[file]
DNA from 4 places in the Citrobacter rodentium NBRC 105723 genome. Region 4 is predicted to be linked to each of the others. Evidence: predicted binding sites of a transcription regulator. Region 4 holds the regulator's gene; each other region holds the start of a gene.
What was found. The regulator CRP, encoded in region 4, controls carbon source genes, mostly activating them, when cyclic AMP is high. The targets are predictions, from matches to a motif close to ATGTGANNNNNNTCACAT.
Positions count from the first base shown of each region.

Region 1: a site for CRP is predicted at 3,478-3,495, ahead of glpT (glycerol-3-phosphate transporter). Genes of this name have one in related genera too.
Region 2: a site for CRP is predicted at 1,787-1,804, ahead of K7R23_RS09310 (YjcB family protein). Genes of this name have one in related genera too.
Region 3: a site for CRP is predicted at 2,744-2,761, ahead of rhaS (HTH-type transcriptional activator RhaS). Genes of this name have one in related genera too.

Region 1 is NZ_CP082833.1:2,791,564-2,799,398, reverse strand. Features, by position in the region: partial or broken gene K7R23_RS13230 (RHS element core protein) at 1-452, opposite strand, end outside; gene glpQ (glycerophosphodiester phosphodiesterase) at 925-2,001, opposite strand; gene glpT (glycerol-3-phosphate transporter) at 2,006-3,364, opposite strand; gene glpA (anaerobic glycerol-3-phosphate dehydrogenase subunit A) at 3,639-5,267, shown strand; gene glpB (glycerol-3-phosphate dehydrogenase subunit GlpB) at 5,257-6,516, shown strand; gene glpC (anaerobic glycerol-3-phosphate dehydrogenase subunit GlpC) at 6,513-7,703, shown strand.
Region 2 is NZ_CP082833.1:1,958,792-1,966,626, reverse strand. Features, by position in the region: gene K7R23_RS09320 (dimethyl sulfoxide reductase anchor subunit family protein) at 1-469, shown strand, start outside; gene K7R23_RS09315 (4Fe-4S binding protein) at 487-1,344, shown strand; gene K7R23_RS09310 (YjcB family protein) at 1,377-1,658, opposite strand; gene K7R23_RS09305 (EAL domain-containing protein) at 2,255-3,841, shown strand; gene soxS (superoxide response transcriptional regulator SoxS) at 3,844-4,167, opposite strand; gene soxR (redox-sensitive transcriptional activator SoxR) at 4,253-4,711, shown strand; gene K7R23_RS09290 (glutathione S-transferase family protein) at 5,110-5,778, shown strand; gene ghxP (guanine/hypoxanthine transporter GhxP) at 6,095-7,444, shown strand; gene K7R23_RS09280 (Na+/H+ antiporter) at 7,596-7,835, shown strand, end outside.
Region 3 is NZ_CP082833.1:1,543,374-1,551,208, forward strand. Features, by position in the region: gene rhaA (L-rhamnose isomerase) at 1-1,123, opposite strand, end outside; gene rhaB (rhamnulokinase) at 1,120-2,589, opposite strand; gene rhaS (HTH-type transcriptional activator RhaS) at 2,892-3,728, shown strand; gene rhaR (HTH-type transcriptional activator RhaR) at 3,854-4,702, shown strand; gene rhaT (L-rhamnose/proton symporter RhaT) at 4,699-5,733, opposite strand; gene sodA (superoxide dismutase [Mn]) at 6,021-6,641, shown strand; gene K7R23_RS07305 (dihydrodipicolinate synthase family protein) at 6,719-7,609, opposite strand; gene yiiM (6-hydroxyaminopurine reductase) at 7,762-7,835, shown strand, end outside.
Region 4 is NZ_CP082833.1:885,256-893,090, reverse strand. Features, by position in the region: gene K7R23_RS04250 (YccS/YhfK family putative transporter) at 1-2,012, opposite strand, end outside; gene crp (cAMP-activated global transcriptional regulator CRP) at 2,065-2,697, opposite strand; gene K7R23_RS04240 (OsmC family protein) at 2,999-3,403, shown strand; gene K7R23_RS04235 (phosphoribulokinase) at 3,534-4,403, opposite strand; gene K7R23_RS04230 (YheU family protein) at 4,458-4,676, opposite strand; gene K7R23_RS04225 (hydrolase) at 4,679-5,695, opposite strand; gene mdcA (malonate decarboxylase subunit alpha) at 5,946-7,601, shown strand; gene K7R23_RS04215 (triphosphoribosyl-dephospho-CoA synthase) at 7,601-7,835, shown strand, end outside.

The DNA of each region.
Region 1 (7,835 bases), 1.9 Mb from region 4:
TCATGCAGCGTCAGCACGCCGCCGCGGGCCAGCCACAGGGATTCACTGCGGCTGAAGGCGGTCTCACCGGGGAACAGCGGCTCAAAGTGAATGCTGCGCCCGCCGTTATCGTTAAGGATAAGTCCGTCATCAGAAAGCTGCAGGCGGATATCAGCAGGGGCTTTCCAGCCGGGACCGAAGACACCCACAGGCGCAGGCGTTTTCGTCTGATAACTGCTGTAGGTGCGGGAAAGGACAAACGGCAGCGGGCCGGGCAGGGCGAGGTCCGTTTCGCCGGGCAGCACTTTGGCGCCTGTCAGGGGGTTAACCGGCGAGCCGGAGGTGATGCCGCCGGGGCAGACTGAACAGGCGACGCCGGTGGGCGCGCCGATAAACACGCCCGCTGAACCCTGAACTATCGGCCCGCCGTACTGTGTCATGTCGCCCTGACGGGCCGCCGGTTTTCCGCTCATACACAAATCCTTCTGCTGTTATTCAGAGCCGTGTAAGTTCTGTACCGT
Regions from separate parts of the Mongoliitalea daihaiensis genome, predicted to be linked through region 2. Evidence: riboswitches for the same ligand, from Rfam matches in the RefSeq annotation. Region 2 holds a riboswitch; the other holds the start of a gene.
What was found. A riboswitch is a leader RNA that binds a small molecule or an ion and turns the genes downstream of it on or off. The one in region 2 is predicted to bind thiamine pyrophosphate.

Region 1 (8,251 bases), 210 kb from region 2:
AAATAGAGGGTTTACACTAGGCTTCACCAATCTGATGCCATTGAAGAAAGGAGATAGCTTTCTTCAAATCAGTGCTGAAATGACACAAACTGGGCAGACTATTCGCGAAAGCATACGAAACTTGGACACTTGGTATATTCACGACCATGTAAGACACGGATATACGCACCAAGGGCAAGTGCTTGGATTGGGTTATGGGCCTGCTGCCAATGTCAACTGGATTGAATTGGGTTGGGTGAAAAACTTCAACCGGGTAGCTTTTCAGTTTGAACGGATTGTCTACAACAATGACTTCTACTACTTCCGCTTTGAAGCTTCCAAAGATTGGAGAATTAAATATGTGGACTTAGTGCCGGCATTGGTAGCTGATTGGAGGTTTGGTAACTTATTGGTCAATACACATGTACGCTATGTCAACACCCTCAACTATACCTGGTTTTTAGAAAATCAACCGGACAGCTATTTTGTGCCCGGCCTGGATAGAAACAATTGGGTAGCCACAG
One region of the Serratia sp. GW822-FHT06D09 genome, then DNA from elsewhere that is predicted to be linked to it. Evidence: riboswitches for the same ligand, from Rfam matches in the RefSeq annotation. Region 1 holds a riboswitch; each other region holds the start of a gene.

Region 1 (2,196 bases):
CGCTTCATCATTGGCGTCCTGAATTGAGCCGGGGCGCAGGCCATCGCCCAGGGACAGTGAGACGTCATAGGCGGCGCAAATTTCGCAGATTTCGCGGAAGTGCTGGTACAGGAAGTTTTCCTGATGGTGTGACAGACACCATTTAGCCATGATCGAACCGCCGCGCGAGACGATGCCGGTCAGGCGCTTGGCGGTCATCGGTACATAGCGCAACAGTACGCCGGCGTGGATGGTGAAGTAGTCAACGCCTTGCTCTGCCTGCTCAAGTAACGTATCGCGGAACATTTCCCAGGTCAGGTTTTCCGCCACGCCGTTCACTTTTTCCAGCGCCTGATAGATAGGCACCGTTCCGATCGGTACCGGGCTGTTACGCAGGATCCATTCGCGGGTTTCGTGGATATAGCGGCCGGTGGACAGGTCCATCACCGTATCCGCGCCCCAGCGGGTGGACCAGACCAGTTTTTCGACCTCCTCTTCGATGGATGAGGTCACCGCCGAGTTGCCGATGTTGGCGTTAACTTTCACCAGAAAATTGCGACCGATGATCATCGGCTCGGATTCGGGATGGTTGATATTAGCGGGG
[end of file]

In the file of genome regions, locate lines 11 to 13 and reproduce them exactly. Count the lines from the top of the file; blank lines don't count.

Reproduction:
The DNA of each region.
Region 1 (7,835 bases), 1.9 Mb from region 4:
TCATGCAGCGTCAGCACGCCGCCGCGGGCCAGCCACAGGGATTCACTGCGGCTGAAGGCGGTCTCACCGGGGAACAGCGGCTCAAAGTGAATGCTGCGCCCGCCGTTATCGTTAAGGATAAGTCCGTCATCAGAAAGCTGCAGGCGGATATCAGCAGGGGCTTTCCAGCCGGGACCGAAGACACCCACAGGCGCAGGCGTTTTCGTCTGATAACTGCTGTAGGTGCGGGAAAGGACAAACGGCAGCGGGCCGGGCAGGGCGAGGTCCGTTTCGCCGGGCAGCACTTTGGCGCCTGTCAGGGGGTTAACCGGCGAGCCGGAGGTGATGCCGCCGGGGCAGACTGAACAGGCGACGCCGGTGGGCGCGCCGATAAACACGCCCGCTGAACCCTGAACTATCGGCCCGCCGTACTGTGTCATGTCGCCCTGACGGGCCGCCGGTTTTCCGCTCATACACAAATCCTTCTGCTGTTATTCAGAGCCGTGTAAGTTCTGTACCGT